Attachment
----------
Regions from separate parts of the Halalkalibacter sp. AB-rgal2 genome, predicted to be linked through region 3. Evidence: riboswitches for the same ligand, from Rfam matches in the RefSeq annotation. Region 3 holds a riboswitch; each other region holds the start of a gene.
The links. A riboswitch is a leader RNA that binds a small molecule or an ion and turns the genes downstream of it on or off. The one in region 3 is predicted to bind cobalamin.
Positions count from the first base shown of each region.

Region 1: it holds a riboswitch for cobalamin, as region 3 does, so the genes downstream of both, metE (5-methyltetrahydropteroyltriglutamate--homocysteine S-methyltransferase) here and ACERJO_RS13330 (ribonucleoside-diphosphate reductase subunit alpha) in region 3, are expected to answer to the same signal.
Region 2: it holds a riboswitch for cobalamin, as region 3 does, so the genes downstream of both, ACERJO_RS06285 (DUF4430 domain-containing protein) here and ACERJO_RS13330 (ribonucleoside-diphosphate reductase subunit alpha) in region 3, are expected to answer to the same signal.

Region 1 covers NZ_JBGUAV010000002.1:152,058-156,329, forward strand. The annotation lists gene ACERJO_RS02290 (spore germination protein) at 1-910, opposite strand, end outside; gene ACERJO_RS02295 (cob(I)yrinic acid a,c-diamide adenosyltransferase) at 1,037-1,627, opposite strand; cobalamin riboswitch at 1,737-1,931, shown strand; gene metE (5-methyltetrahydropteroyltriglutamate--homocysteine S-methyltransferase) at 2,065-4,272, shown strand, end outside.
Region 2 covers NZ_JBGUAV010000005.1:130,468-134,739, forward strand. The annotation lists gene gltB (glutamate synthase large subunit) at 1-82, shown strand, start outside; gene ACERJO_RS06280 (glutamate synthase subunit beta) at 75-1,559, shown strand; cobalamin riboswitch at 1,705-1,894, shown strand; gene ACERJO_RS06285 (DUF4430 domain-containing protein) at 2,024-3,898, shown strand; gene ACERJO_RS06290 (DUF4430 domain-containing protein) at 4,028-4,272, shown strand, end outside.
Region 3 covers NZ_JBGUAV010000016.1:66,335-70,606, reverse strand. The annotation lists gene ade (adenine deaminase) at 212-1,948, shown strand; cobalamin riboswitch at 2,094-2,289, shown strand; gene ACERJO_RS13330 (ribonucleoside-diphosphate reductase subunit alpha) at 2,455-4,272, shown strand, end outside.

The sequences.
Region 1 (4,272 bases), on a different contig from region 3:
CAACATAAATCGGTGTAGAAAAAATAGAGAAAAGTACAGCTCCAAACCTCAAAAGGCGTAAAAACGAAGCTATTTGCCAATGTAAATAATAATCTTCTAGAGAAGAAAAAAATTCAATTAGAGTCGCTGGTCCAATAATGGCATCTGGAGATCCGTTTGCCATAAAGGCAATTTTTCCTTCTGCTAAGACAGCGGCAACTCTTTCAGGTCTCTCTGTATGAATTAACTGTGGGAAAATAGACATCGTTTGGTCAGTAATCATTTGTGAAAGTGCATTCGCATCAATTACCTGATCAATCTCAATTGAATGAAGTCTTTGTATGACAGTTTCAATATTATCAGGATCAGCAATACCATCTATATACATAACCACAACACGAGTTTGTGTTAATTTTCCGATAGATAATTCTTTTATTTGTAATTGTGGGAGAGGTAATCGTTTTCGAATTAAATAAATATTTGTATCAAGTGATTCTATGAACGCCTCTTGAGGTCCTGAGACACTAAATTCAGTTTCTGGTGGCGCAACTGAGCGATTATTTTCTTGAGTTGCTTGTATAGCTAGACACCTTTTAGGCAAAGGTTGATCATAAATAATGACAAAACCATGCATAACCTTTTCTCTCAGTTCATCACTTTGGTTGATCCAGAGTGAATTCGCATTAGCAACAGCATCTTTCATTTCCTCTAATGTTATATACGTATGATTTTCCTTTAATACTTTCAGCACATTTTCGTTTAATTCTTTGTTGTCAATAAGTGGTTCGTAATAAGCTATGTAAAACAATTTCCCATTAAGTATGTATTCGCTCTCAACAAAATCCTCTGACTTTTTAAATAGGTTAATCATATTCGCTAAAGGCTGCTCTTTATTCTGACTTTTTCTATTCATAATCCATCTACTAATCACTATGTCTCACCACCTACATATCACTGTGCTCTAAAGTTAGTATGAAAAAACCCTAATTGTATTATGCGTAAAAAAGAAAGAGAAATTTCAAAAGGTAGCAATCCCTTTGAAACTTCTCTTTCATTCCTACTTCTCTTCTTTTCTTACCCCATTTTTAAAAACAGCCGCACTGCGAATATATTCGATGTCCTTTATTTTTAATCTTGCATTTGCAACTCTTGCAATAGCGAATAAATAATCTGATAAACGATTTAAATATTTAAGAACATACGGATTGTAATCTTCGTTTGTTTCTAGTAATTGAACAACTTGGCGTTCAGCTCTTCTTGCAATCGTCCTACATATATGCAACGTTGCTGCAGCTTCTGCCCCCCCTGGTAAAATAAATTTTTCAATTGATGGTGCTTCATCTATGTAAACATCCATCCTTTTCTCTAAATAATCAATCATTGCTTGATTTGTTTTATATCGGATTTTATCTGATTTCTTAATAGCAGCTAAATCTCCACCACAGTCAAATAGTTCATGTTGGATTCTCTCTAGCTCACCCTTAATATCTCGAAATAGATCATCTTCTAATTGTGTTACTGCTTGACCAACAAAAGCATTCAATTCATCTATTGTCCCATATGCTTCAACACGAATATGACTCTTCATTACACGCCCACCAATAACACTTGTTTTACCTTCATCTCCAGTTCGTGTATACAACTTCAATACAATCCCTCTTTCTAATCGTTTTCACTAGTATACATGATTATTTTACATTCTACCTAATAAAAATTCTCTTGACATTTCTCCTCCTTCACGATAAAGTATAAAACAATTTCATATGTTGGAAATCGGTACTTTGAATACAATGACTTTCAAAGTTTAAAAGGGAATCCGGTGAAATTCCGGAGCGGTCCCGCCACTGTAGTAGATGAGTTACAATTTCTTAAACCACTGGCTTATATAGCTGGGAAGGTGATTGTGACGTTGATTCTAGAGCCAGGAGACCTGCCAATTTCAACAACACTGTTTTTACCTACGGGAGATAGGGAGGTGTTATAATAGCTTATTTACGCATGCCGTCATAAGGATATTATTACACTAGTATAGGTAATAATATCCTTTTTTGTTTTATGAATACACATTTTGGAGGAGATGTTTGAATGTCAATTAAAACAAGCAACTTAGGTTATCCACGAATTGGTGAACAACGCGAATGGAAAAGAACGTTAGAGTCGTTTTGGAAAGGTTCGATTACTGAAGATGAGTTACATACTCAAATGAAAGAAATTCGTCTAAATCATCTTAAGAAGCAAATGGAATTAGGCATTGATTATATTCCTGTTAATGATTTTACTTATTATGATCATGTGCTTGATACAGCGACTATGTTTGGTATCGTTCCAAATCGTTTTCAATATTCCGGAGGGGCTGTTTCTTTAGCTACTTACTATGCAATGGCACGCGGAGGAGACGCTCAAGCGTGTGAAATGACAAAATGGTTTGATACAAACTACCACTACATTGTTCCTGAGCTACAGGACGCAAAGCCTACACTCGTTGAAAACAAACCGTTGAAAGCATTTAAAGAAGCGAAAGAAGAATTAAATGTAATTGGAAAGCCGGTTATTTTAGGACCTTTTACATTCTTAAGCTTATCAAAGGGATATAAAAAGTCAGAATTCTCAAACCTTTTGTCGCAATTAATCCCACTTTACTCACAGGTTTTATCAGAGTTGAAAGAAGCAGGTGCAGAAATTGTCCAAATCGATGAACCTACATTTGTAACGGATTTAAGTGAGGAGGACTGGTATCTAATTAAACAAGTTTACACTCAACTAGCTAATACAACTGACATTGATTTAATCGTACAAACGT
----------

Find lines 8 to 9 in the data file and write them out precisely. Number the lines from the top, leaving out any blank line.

Region 3 covers NZ_JBGUAV010000016.1:66,335-70,606, reverse strand. The annotation lists gene ade (adenine deaminase) at 212-1,948, shown strand; cobalamin riboswitch at 2,094-2,289, shown strand; gene ACERJO_RS13330 (ribonucleoside-diphosphate reductase subunit alpha) at 2,455-4,272, shown strand, end outside.

The sequences.